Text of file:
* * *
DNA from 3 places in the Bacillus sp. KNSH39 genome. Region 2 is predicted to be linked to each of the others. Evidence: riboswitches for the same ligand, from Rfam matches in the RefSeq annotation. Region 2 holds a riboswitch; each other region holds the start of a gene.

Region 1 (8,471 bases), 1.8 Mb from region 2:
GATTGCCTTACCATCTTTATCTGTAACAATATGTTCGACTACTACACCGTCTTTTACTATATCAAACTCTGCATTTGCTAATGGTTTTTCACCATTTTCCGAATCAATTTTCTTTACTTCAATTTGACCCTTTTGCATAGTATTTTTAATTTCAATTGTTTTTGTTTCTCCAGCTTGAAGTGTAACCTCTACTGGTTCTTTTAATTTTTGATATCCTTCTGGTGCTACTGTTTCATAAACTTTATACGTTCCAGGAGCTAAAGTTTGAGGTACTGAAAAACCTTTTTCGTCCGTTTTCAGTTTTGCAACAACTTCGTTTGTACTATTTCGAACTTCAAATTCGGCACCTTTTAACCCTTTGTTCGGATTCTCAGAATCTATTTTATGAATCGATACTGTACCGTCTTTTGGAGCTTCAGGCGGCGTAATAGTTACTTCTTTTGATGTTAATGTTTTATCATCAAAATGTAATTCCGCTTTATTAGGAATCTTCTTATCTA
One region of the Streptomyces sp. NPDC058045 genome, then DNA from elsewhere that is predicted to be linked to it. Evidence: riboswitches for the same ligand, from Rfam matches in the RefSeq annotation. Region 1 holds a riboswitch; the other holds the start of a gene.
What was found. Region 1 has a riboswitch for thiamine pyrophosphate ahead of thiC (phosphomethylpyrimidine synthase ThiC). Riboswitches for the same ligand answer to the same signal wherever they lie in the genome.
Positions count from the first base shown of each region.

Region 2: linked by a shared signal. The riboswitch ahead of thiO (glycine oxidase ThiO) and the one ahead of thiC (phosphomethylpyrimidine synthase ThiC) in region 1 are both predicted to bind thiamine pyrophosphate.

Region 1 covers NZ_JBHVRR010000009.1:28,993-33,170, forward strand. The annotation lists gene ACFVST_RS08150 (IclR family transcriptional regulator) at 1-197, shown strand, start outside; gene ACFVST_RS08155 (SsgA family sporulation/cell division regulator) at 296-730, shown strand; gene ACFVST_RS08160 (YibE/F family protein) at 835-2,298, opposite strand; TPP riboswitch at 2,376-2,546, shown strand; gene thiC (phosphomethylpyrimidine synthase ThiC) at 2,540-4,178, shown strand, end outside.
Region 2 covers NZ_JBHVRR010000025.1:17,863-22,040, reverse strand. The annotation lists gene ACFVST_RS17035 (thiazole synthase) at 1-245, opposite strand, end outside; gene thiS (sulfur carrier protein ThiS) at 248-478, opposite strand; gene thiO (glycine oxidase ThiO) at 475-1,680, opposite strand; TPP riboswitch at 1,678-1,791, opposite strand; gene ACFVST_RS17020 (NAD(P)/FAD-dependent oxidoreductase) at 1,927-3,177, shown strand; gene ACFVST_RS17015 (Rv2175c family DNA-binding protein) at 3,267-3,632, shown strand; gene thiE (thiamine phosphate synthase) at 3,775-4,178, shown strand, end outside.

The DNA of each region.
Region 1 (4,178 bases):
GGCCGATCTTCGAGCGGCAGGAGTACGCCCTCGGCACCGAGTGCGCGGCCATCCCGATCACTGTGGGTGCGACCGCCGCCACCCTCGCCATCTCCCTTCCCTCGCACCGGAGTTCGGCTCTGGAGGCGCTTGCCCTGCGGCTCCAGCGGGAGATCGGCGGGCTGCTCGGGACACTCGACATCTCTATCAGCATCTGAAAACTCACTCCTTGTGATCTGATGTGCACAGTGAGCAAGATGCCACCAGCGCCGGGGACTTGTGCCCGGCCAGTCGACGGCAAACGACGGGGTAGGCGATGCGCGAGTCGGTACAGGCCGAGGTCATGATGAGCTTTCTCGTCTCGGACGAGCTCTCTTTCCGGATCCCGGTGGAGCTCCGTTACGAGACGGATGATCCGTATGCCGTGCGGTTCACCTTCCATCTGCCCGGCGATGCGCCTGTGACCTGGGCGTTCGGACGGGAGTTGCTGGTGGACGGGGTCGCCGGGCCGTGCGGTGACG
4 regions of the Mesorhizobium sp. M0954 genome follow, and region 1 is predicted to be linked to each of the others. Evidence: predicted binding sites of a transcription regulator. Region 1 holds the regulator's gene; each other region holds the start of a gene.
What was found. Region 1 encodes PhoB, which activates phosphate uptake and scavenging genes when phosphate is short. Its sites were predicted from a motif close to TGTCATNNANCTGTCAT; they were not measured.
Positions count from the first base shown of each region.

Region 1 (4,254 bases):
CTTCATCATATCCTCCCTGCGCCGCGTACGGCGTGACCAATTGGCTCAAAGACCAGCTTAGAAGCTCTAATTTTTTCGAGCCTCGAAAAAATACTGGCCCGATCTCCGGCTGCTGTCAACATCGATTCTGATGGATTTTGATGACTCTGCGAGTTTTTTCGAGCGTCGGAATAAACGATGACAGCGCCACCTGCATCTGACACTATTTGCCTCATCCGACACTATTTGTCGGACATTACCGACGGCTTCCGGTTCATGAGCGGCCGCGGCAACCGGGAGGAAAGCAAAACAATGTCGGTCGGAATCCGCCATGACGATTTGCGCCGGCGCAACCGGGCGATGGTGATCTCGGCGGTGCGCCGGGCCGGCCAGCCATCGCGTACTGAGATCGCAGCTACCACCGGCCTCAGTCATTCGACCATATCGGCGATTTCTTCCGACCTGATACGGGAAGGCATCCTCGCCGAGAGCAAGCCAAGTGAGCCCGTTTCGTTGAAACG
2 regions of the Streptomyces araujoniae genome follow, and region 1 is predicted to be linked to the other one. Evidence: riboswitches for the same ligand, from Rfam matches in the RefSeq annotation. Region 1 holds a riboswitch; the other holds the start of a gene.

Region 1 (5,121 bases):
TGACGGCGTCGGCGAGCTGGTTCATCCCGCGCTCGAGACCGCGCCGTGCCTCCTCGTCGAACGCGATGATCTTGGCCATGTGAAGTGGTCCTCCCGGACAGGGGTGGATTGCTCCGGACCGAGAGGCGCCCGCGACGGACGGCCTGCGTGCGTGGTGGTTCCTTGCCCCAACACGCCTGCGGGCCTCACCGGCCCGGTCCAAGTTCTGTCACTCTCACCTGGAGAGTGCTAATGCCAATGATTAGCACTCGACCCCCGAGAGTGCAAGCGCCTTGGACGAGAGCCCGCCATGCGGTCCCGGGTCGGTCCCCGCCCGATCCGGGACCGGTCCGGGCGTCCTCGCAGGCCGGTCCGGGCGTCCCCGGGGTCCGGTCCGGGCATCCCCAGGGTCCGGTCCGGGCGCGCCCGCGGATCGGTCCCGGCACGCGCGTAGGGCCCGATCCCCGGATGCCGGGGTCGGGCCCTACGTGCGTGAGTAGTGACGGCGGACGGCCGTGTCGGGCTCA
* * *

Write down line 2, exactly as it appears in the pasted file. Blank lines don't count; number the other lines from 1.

Region 1 (8,471 bases), 1.8 Mb from region 2: